Keep your furkid away from the guacamole!

Keep your furkid away from the guacamole!


All parts of the avocado contain persin, a fungicidal toxin. Some types of avocados contain higher levels of persin than others. There are actually some dog foods that are made from avocado, so it is ok to feed small amounts of the "meat" to dogs but of course not the pits or skin. That said, it's best to avoid feeding a considerable amount of avocado meat to dogs.

Baby Food

It’s tempting to turn leftover baby food into dog food, but read the label first. This might surprise you, but some baby foods contain onion powder, which is harmful to dogs.


Dog owners have fed their pets bones for years, but it’s a bad idea. For a long time, large bones were considered safe, but not anymore. According to the latest warning from the FDA, no cooked bones are safe for canine consumption.

For one thing, bones splinter pretty easily and can cause damage to the intestines and perforations to the stomach, leading to life-threatening peritonitis. Pieces of bone can also become lodged in the esophagus, the windpipe, the stomach, or the intestines.

Even if none of these happen, your dog could still suffer minor injuries like cuts to the mouth, gums, or tongue, along with broken teeth.

Coffee and canines - a bad combination.

Coffee and canines - a bad combination.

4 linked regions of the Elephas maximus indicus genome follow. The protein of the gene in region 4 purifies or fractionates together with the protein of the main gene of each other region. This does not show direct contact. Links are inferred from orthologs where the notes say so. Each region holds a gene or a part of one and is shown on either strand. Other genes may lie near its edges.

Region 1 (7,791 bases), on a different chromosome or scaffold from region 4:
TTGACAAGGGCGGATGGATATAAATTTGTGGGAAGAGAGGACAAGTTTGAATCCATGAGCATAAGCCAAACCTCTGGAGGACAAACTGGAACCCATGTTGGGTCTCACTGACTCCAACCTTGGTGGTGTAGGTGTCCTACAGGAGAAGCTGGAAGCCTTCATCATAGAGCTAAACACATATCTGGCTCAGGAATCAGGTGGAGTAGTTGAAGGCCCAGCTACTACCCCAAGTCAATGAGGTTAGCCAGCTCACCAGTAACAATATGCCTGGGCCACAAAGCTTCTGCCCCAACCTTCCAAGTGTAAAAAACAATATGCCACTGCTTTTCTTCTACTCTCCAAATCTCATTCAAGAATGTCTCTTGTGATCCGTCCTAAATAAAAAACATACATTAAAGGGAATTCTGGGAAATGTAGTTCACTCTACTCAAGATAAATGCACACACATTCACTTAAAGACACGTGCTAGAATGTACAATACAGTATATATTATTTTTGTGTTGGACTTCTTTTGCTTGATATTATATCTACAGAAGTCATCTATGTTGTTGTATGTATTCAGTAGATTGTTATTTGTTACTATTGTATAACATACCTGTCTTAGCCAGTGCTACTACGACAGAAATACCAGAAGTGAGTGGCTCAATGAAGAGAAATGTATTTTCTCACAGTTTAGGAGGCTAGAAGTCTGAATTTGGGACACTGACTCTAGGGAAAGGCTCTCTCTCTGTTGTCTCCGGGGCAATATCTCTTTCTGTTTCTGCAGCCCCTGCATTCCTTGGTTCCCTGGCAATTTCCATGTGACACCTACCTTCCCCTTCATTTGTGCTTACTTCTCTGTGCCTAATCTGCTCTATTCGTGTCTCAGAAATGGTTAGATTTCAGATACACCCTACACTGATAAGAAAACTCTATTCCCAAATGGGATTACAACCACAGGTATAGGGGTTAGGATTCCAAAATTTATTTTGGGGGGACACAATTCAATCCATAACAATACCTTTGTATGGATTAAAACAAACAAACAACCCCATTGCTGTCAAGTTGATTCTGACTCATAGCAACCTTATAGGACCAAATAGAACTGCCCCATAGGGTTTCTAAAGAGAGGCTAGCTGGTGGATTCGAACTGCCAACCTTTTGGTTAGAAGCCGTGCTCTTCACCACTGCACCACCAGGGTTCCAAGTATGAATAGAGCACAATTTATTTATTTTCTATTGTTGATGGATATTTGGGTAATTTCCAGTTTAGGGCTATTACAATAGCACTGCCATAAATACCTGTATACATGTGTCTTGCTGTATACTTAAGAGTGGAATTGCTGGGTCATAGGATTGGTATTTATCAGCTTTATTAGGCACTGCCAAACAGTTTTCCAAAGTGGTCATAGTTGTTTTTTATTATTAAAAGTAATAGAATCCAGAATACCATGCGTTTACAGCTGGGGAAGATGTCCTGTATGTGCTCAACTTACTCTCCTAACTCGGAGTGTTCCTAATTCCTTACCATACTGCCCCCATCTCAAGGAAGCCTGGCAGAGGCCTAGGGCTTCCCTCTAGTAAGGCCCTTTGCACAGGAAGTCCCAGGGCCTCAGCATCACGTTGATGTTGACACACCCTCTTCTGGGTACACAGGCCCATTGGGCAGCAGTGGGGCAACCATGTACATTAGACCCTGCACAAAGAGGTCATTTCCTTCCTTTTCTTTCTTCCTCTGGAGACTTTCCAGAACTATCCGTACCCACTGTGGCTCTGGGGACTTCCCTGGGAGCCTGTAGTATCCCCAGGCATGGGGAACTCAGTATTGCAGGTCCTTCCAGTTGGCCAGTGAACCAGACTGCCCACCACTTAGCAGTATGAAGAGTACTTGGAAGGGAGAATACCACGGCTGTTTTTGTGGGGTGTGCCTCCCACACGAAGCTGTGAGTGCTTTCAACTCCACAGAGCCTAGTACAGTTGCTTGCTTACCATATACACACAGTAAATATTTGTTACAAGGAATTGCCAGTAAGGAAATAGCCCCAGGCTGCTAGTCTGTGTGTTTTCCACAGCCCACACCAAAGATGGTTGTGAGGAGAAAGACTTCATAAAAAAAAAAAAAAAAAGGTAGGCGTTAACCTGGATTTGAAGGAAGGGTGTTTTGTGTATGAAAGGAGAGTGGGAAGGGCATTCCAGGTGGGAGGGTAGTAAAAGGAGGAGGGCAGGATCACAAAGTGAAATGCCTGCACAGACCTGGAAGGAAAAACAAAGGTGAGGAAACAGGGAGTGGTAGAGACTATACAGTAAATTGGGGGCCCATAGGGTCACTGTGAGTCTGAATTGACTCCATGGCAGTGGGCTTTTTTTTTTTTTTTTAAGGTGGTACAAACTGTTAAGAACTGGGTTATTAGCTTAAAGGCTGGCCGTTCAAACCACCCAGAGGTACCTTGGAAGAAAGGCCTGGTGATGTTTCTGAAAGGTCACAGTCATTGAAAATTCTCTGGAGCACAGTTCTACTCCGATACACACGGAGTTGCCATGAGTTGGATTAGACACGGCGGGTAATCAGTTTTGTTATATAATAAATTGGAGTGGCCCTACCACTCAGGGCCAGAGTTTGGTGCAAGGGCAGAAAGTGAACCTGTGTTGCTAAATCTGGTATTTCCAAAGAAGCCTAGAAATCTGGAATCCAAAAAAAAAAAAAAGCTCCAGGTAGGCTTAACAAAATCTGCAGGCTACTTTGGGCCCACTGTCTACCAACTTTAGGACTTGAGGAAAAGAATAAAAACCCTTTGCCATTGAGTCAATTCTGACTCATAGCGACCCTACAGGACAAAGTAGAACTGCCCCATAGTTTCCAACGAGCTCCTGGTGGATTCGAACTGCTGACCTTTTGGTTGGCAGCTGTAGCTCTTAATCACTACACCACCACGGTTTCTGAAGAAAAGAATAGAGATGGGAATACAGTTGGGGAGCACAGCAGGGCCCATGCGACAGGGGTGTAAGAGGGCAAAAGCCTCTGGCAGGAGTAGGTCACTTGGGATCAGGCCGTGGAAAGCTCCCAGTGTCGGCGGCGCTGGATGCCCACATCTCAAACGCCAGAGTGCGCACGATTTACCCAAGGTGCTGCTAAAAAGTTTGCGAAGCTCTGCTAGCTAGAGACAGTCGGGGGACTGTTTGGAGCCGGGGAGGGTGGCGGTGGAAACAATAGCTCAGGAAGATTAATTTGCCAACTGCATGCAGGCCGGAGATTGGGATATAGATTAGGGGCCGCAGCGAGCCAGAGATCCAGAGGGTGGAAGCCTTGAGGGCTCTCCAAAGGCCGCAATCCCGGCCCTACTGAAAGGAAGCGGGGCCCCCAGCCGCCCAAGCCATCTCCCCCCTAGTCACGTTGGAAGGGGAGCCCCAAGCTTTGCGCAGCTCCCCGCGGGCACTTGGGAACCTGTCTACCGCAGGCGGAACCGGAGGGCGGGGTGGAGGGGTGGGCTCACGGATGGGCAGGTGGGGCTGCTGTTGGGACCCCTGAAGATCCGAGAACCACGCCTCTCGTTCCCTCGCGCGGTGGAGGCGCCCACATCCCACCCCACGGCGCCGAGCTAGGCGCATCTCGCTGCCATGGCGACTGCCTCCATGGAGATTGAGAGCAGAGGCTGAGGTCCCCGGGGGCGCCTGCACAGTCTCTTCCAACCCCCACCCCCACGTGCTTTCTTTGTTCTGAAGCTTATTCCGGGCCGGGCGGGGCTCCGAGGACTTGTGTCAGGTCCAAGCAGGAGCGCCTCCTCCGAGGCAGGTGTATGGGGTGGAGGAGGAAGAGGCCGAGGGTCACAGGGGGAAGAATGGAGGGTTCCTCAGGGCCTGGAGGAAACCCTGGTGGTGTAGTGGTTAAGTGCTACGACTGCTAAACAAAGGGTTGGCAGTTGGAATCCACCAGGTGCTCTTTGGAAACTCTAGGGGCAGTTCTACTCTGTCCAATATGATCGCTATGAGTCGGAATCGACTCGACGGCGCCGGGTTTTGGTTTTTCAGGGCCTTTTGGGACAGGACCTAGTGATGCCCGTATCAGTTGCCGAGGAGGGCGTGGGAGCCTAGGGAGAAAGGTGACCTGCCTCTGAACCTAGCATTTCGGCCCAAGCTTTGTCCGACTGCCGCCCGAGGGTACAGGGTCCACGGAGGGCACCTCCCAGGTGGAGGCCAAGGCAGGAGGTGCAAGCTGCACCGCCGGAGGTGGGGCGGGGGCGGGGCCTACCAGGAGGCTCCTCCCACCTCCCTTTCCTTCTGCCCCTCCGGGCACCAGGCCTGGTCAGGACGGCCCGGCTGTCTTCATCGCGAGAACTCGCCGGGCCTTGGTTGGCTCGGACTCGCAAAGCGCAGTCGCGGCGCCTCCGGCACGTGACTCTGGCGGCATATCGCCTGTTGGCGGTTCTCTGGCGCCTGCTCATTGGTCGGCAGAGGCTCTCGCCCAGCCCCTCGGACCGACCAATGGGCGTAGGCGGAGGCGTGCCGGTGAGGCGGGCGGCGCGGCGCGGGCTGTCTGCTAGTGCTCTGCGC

Avoid giving your dog anything that contains caffeine. This includes coffee, tea, chocolate, colas, and other caffeine-laden soft drinks. Caffeine can cause rapid heartbeat, irregular heart rhythms, muscle tremors, bleeding, and rapid breathing. Too much caffeine can kill a dog, and it doesn’t take much to be too much. Be extremely careful with caffeine and canines—there’s no antidote.

Cat food is NOT dog food!

Cat food is NOT dog food!

Cat Food

Cat food is different than dog food. The feline digestive system and dietary requirements are different than those of canines, and cat food is too high in fat and protein for dogs in general. If Fido sneaks a sample of Fluffy’s food from time to time, it probably won’t hurt him, but it definitely shouldn’t be substituted for healthy dog food.

Cherry Pits

Cherry pits contain cyanide. Refer to apricot pits above.

Avoid "treating" your dog to chocolate - especially dark chocolate.

Avoid "treating" your dog to chocolate - especially dark chocolate.


Chocolate is very dangerous for dogs, on several levels. For one thing, the high amounts of fat included could cause pancreatitis. Also, the caffeine in chocolate can be dangerous for the reasons listed above. Even worse, chocolate contains theobromine, a potent diuretic and cardiac stimulant that can lead to severe dehydration. If left untreated, it can result in death.


Citrus contains large amounts of citric acid, along with oils that could be harmful for your dog. Concentrations are usually higher in the seeds, leaves, peels, and stems. If your pooch consumes large amounts of citrus, it could cause gastrointestinal upset and depression of the nervous system.

Don't add cow's milk to dog food.

Don't add cow's milk to dog food.

Cow's Milk

Some people think they’re providing their dog a healthy meal when they cover their dog food with cow’s milk. Unfortunately, to properly digest milk, a sufficient quantity of an enzyme called lactase is needed. Most dogs don’t produce enough lactase to consume large amounts of milk, ice cream, cheese, and other dairy products, resulting in gas, diarrhea, and vomiting.

Fats and Oils